New Pilots

India's new airlines face major cash, operational challenges

2015 10 12

By Anirban Chowdhury, The Economic Times - INDIA

MUMBAI: A majority of India's new and aspirant airlines appear to be facing major cash and operational issues, delaying salaries, putting off aircraft induction, grounding planes and cancelling flights, leading to questions about whether they can cope in a sector that demands patience to deal with bureaucratic delays and the ability to overcome lobbying by incumbents.

Chennai-based Premier Airways is waiting for an air operator's permit and hasn't paid salaries for the past three months, said four people, including ex-employees.

Regional airline Flyeasy, based in Bengaluru, is also waiting for a permit. The company has delayed salaries for two months and lost senior executives such as head of sales and marketing Mani Rayaprolu.

Three other south-based airlines that are operating flights have their own set of problems, with either aircraft being grounded or mass flight cancellations.  Many of Premier's 150 employees are said to have quit and joined airlines such as SpiceJet and IndiGo. Earlier this year, the airline agreed to purchase 40 A320 Neos from Airbus but hasn't been able to get Reserve Bank of India approval to import the planes.

"I don't think they have the money. I won't be surprised if the project is dead," said a top executive at a supplier, who didn't want to be identified.

Flyeasy, owned by ABC Aviation and Training Services, planned to start operations with five Embraer planes and later cut it down to two to be leased from Saudi Arabian national carrier flynas. Sources said the airline hasn't sent pilots and engineers to test-fly and check the aircraft, following which the lease would start.

Both airlines are without a fleet and losing people. And they haven't even launched.

"Financial planning for a new airline means that you need budget operating costs up to the first three years. Not having money to make salaries within the first year of operation frightfully questions the very intent to manage a stable airline," said Mark D Martin, founder and CEO of Martin Consulting LLC.

"Adequate capitalization with a proven and qualified management team is key. Without fully funding the business plan, starting operations in this hyper competitive environment is foolish," said Kapil Kaul, CEO, South Asia at consultant CAPA-Centre for Aviation.

In both cases, the reason is said to be delays in getting investments. Sources said Premier's investors "didn't honour their commitments, which led to cash problems." Flyeasy has sought permission to raise foreign direct investment before it gets a flying permit, government sources said. It has been in talks with Middle East investors.

Umapathy Pinaghapani, Chairman and Managing Director of Premier Airways, acknowledged there had been hiccups, although he said the company is "progressing well towards its launch."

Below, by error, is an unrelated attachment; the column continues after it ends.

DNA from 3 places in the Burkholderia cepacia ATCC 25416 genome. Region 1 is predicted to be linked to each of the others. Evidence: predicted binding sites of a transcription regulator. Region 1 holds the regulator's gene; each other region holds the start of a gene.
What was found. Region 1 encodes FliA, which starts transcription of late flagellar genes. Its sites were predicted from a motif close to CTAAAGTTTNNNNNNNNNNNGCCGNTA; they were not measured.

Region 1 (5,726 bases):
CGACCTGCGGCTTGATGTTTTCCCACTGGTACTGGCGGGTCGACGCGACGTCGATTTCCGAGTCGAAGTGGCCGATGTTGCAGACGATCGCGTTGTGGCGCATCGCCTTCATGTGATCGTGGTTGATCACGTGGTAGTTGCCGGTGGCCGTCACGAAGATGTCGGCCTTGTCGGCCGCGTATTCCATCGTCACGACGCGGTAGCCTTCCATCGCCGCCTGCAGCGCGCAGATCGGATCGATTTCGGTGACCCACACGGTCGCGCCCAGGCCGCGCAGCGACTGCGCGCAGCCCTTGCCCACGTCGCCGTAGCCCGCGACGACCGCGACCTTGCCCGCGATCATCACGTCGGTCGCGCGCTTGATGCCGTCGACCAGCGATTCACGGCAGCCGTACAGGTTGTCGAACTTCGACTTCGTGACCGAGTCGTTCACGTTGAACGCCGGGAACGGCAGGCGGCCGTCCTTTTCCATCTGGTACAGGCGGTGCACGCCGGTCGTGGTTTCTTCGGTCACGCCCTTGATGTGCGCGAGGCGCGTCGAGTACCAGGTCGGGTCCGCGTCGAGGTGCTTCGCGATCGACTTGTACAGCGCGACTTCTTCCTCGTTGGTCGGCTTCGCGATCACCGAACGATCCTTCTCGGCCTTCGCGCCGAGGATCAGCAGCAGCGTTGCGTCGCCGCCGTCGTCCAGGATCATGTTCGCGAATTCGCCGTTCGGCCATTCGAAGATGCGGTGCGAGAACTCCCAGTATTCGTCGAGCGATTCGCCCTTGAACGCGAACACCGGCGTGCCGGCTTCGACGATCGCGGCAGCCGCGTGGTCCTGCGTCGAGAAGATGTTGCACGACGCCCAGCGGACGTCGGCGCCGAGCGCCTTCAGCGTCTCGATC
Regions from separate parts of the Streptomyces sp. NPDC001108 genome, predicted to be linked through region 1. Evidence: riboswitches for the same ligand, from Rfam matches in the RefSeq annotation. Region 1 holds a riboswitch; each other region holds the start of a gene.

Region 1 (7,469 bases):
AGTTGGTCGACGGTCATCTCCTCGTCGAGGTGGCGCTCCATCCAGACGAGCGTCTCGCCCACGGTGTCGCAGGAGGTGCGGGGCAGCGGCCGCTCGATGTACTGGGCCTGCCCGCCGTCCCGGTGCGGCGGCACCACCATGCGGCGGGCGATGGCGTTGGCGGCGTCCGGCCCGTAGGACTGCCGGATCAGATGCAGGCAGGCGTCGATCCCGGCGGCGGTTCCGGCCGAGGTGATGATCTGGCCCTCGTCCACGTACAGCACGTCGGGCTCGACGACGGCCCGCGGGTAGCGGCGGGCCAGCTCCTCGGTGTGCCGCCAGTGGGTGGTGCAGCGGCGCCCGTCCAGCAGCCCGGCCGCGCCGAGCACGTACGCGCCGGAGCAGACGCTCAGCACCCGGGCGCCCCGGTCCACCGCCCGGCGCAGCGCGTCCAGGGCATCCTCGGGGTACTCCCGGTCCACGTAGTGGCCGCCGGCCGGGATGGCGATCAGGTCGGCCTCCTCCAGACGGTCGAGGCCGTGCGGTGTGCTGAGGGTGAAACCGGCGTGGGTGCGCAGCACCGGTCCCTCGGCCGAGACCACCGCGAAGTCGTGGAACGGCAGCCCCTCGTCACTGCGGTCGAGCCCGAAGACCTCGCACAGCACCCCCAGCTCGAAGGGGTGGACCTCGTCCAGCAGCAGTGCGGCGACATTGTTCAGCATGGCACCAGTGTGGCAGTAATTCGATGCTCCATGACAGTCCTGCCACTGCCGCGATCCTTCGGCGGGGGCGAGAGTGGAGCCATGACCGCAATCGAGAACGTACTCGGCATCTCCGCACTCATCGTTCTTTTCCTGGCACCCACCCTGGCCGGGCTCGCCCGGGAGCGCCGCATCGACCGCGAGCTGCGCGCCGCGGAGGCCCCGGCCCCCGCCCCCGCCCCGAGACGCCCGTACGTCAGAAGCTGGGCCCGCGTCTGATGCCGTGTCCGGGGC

"There have been some delays in capping the investments and firming up the aircraft, which is already being addressed. Our team size has grown to 100-plus and in my 34 years of experience, I don't see any startup coming up without challenges," he told ET. "These are temporary hurdles and they won't get me down."

Flyeasy Managing Director Rajesh Ebrahim denied the company is facing a financial problem or attrition and also said it isn't looking to raise FDI.

"As long as the regulator is happy that we can sustain for a longer period of airline operations it explains our financial position...there's no point in discussing the FDI since we haven't approached anyone. Except the sales and marketing head, none of our senior executives or staff has resigned, nor will they," he said.

Carriers that are operational haven't been free of turbulence. Hyderabad-based TruJet had one of its three ATR 72-500 planes grounded due to "technical issues" recently, said Managing Director Vankayalapati Umesh. When that was sorted, another plane developed engine glitches and had to be withdrawn. The airline, which started in July, now operates two planes.

According to the Directorate General of Civil Aviation, Vijayawada-based Air Costa had the highest number of flight cancellations in July, followed by Bengaluru's Air Pegasus.

"Network and scale are crucial for an airline to compete with peers. But in the initial days, it is reliability which builds its brand image," said Habibullah Ubaidullah, a Trichy-based independent consultant who follows aviation in southern India.

Industry officials said the two Tata Group joint venture airlines are the only newcomers with a stable financial position, although they too have yet to make a dent in the market. Vistara is rethinking its strategy and configuration to push loads and AirAsia, with five planes in its fleet, is going slow on expansion. Both airlines have said they are waiting for the government to ease rules to fly overseas so they can align their networks with that of their global shareholders Singapore Airlines and AirAsia Bhd.

The five airlines that started flying since last year together controlled 4.5% of the market in July, as per DGCA figures.

Critics have questioned the government's open-handed giveaway of approvals to airlines. Between 2009 and 2014, the government issued 16 no-objection certificates, of which nine were given between 2012 and 2014. Several lapsed and the companies didn't renew them.

"When you know that so many airlines have fallen by the wayside in the past, it is critical to look at their financial viability in the initial stages itself," said Mohan Ranganathan, a consultant and member of the Civil Aviation Safety Advisory Council.



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